As I pointed out in class, this sentence–the closing sentence in this particular story–leaves the reader in limbo. And it’s a lost opportunity. Soft robots–even in hypothetical ones–are exquisitely cool. But just referring elliptically to “soft robots” is meaningless. In order for soft robots to achieve coolness in the minds of readers, a writer has to actually explain what they are, and how cat tongue biomechanics can help guide their development. Doing so takes time–or, more precisely, words. And that means that a writer has to make some choices. The writer must ask, “What part of the study am I going to leave out. What is the story I am going to tell?”

This seems to be a very hard lesson for scientists to learn. But it’s a crucial one. Leave the ships in a bottle on the mantelpiece. Put your home movies into Final Cut Pro and learn how to cut and splice. Think about what it takes to tell a story.

[Images-- Dad at the projector: The Benshi, Ship: Photo by Roni G/Flickr, Cat: Photo by tanakawho/Flickr, Soft robot: Wiley]

[Update: Apologies for the typos, now fixed.]

CATEGORIZED UNDER: Meta

Comments (4)

  1. johnk

    Nice example.

    Some suggestions:
    #1. start with a question that people would like to know an answer to.
    #2. play with the sequence of presentation. The sequence does not have to follow the experimental sequence.

    #1 is really tricky, but essential. If you can pull the reader in with the question, your half-way home. There was an excellent segment on NOVA last week about how scientists use the molecular clock of lice to estimate major changes in human evolution and culture. I thought the show posed the question beautifully: they made the question seem significant, and made it clear what the major obstacles were to getting an answer.

  2. There’s maybe one singer-songwriter on Earth who has successfully written a song about songwritting that is worth hearing. There aren’t any social media writers (yet) who have written a piece about producing social media commentary worth reading. But it appears that we’re making progress in science journalism. Science should be an easy sell.

    Here’s a small contribution. I have a monthly astronomy TV program. I’ve been doing a segment called “Term of the Month”. I’ve been improving the quality of the segment rapidly, probably because i’m not fond of dictionaries. When was the last time you read one? Great vocabulary, but the plot is hard to follow. My approach until recently has been to write five minutes of content, and when it’s time to shoot it, i cram it into the three minutes i have, mostly by sacrificing the humor. It’s a bad idea. The humor is hard to write. I mean, the only astronomy joke i know is “Astronomy is looking up!” Sigh. The new idea is to sacrifice content. Horrors! And my very first attempt had my cameraman doing everything he could to keep from laughing out loud. He hadn’t seen my rehearsal, so it was new. This was the response i was looking for. I’d be willing to bet real money, maybe a dollar or even fifty cents, that people watching this bit will remember something from it. And the term of the month was “Cosmic Microwave Background Radiation”. An abstract and humorless idea if i ever heard one.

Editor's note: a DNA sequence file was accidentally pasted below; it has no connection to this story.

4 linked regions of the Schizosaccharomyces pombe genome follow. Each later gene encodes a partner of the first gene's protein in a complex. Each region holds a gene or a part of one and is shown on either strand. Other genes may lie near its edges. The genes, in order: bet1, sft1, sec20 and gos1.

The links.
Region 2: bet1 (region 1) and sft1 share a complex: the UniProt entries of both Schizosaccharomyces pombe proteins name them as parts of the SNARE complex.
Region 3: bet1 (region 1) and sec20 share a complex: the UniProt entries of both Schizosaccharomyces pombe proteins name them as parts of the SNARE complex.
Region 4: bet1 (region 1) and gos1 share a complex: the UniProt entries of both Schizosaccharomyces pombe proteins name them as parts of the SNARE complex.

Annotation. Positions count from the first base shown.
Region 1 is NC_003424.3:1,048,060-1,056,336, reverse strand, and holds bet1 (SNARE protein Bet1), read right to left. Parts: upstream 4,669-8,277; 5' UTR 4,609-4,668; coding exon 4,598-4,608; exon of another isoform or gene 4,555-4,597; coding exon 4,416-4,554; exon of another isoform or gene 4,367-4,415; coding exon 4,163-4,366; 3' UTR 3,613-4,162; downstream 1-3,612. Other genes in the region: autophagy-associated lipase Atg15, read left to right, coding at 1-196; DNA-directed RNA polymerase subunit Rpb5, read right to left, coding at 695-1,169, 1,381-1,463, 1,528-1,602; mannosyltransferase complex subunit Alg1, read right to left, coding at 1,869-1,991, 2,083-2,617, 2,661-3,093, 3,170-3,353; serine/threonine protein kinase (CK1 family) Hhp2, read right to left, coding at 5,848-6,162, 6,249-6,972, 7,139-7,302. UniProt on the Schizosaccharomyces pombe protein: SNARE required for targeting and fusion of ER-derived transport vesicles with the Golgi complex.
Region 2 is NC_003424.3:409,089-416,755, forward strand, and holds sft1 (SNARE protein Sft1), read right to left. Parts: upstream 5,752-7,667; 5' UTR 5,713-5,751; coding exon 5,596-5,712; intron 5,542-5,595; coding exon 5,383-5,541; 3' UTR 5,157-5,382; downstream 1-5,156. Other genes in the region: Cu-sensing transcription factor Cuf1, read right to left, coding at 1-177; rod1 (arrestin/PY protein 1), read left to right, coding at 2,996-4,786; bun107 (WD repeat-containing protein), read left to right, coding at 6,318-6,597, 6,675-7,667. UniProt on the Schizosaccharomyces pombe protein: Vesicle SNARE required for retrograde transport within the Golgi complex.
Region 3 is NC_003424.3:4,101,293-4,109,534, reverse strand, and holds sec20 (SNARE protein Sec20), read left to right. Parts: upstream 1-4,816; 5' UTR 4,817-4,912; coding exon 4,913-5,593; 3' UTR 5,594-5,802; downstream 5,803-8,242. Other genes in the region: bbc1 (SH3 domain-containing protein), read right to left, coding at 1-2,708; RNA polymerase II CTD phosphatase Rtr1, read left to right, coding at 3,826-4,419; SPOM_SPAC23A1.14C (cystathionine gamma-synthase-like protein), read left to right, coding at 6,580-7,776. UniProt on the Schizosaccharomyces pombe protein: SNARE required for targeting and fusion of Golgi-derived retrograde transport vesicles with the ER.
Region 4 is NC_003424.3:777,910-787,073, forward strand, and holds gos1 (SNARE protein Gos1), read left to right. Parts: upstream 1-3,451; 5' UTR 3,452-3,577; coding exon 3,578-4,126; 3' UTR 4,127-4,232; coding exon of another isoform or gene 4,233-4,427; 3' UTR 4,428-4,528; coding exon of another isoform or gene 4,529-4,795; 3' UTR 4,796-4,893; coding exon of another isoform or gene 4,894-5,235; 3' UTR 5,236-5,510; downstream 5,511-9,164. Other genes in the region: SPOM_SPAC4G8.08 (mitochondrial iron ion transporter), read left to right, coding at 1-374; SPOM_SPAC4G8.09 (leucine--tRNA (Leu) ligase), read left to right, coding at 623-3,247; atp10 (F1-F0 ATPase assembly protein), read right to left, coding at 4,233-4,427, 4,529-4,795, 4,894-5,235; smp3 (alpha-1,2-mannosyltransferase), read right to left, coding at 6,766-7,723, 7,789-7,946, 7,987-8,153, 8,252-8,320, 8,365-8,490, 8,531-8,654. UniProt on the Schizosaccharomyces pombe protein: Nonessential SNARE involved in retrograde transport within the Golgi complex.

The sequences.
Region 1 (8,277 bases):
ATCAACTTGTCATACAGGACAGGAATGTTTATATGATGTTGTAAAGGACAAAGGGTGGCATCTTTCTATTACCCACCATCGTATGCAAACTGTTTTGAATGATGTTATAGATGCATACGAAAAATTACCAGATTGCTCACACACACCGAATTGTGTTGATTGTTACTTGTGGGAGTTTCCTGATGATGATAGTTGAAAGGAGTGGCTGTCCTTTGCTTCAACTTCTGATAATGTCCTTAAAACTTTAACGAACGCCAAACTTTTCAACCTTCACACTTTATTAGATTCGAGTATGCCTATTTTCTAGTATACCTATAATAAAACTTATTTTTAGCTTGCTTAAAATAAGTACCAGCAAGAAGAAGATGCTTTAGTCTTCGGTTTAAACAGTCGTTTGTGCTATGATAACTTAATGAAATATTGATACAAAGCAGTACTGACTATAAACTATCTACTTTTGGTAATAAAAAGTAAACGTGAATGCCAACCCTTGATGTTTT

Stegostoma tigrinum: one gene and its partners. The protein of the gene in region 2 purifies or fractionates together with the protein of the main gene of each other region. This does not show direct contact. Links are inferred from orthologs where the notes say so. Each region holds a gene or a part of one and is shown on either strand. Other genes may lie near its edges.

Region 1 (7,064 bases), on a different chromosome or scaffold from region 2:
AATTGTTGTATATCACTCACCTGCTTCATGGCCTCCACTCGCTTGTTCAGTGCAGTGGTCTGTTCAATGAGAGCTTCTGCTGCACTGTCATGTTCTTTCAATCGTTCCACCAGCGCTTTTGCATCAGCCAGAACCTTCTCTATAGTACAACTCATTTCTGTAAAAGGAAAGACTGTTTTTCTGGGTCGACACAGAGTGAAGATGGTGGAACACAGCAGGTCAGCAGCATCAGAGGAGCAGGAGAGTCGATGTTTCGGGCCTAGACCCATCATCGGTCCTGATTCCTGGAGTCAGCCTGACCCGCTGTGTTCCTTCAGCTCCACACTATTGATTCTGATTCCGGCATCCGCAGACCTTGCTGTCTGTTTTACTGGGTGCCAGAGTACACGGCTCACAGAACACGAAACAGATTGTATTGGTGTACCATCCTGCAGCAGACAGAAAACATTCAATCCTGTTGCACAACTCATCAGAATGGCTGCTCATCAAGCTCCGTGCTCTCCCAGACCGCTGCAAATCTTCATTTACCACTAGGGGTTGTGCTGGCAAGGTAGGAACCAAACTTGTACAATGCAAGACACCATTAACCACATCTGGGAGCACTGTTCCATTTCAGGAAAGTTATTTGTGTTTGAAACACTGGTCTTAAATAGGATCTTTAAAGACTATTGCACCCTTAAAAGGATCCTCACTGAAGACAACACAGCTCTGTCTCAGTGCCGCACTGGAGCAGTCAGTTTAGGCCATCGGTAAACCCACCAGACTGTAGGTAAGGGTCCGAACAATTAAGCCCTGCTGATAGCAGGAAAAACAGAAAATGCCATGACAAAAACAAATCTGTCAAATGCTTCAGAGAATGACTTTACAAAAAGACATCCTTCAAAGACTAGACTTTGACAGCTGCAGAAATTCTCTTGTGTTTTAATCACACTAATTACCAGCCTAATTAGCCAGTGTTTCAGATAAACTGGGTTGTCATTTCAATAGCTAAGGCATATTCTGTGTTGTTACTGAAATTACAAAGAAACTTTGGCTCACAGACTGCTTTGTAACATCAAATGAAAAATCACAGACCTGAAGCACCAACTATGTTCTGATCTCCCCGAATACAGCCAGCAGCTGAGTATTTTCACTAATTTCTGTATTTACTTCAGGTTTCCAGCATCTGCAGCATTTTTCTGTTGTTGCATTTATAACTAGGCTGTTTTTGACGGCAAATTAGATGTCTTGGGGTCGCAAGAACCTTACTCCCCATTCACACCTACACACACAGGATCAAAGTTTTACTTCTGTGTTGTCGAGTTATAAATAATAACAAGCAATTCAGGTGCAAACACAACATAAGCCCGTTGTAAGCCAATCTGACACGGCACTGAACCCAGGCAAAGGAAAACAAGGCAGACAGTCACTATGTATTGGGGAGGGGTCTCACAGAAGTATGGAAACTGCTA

Humor isn’t the only way to do it. I was struck by the unlikely idea that i could feel sorry for cockroaches. That’s a great story for the kids at the dinner table.

  3. I think this is so important, and you do well to bring it round to your students at the end. I think it’s something like reporting on a football game. Lots of intricate things may be going on, but you’ve got to find a narrative and tell it well. The irony is that when writers fall into the obvious narratives that would work for sports,, they look hackneyed for science.

    I think it really is more challenging to write science well.

  4. Well said, Carl. As a university science magazine editor, I get suggestions for topics as though the stories should be obvious. Undergraduate research. The oceans. A grant to study X. In some cases, the stories become obvious, but only after enough reporting and interviewing to understand the tensions, the actors, the scenes and the action.

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The Loom

A blog about life, past and future. Written by DISCOVER contributing editor and columnist Carl Zimmer.

About Carl Zimmer

Carl Zimmer writes about science regularly for The New York Times and magazines such as DISCOVER, which also hosts his blog, The LoomHe is the author of 12 books, the most recent of which is Science Ink: Tattoos of the Science Obsessed.